- Seo of Monthly Girls' Nozaki-kun is hired by sports clubs because she has zero sportsmanship, and as a result it reforms their teamwork and such.
- Deadpool (pictured above) is this for a lot of characters in the Marvel Universe.
- In the long-running strip "Goofus and Gallant" in Highlights for Children magazine, Goofus is always a perfect example of how not to behave in any situation. This helps the reader get past what a prig Gallant is. A prime example of this trope, and its long existence and the sheer amount of parody around it make it a good candidate for Trope Codifier.
- Judge Dredd: Judge Dredd is an authoritarian Judge, Jury, and Executioner, but his arch-nemesis Judge Death is the same type of Judge, Jury, and Executioner who reasoned that since crime is only committed by the living, life itself must be punished with death. Yes, even for someone as ruthless as Dredd, there is a far worse alternative.
- In Assassins, the villainous hitman Miguel Bain's rather indiscriminate slaughter of bystanders along with his targets helps establish that although the protagonist Robert Rath is also a hitman, he's a lot more restrained and professional, making his role in the story as a Hitman with a Heart somewhat more believable.
- Wild Target follows Assassins' lead, making the vicious hitman Dixon a Deliberately Bad Example in order to make his colleague Victor Maynard more sympathetic.
- The Replacement Killers: The titular assassins are this to Hitman with a Heart John Lee, who Will Not Hurt A Child (which is the reason he's on the run from the Triad) and is precise with his hits, while they just unleash More Dakka and kill their target, anybody unlucky enough to get in the way, aany cops that try to stop them, and have no problem killing a kid as long as they get paid.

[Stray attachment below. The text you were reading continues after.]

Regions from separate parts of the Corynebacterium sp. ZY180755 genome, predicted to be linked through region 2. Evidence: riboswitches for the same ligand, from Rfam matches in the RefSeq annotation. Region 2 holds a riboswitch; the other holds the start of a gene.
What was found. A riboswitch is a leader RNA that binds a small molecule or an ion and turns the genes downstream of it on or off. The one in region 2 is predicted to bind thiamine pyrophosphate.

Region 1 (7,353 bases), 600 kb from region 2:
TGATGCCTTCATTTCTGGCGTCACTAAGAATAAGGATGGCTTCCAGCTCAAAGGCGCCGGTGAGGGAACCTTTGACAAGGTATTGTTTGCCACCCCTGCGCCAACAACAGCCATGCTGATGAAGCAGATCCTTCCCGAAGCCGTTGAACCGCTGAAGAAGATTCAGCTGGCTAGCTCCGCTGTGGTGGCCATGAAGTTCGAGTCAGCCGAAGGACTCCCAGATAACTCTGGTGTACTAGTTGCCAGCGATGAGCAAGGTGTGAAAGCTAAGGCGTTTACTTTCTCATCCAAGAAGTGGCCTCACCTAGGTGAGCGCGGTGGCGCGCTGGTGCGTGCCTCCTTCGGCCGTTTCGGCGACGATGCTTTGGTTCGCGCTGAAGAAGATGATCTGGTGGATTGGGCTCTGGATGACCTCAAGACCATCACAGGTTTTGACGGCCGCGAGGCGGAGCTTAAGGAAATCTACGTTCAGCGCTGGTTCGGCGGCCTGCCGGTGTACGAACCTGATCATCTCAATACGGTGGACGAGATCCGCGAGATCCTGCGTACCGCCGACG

- While Dirty Harry tends to act more like a gunfighter than a police officer (the way a lot of the TV cops these movies were parodying did), a band of lawless vigilante cops in Magnum Force whose idea of community service is coldblooded premeditated murder of the accused (and anybody unlucky enough to be in the way) helps demonstrate that he does at least have some scruples against vigilante justice.
- Footloose: Principal Dunbar to Reverend Moore, regarding the "no dancing & rock-and-roll" law. Moore is showcased extensively to be a Well-Intentioned Extremist with a sympathetic reason for the "Jumping Off the Slippery Slope" fallacy he harbors against these things (he lost a kid to a drunken driver accident). Dunbar, however, is a fascistic fundamentalist jerk that has started to remove other things he deems "unsavory" from town now that the law has given him the necessary toehold to do so.
- Dolores Umbridge is introduced as such for Snape in the fifth Harry Potter novel. If Severus Snape really were a monster rather than a particularly unkind neutral Anti-Hero, this is who he'd be.
- In Rafael Sabatini's novel Captain Blood: His Odyssey, Isterling and l'Evaser are both portrayed as monsters so that Peter Blood can retain the image of a noble pirate.
- In Alexander Pushkin's The Captain's Daughter the author made use of one of these to avoid censorship: The hero Grinev is friends with the anti-Czarist rebel Pugachev, yet remains a positive character, which could have led to the book being banned in Czarist Russia. So Pushkin introduced Shvabrin, a spineless, unscrupulous traitor who sells out everybody; in comparison to this, the hero seems quite loyal and patriotic.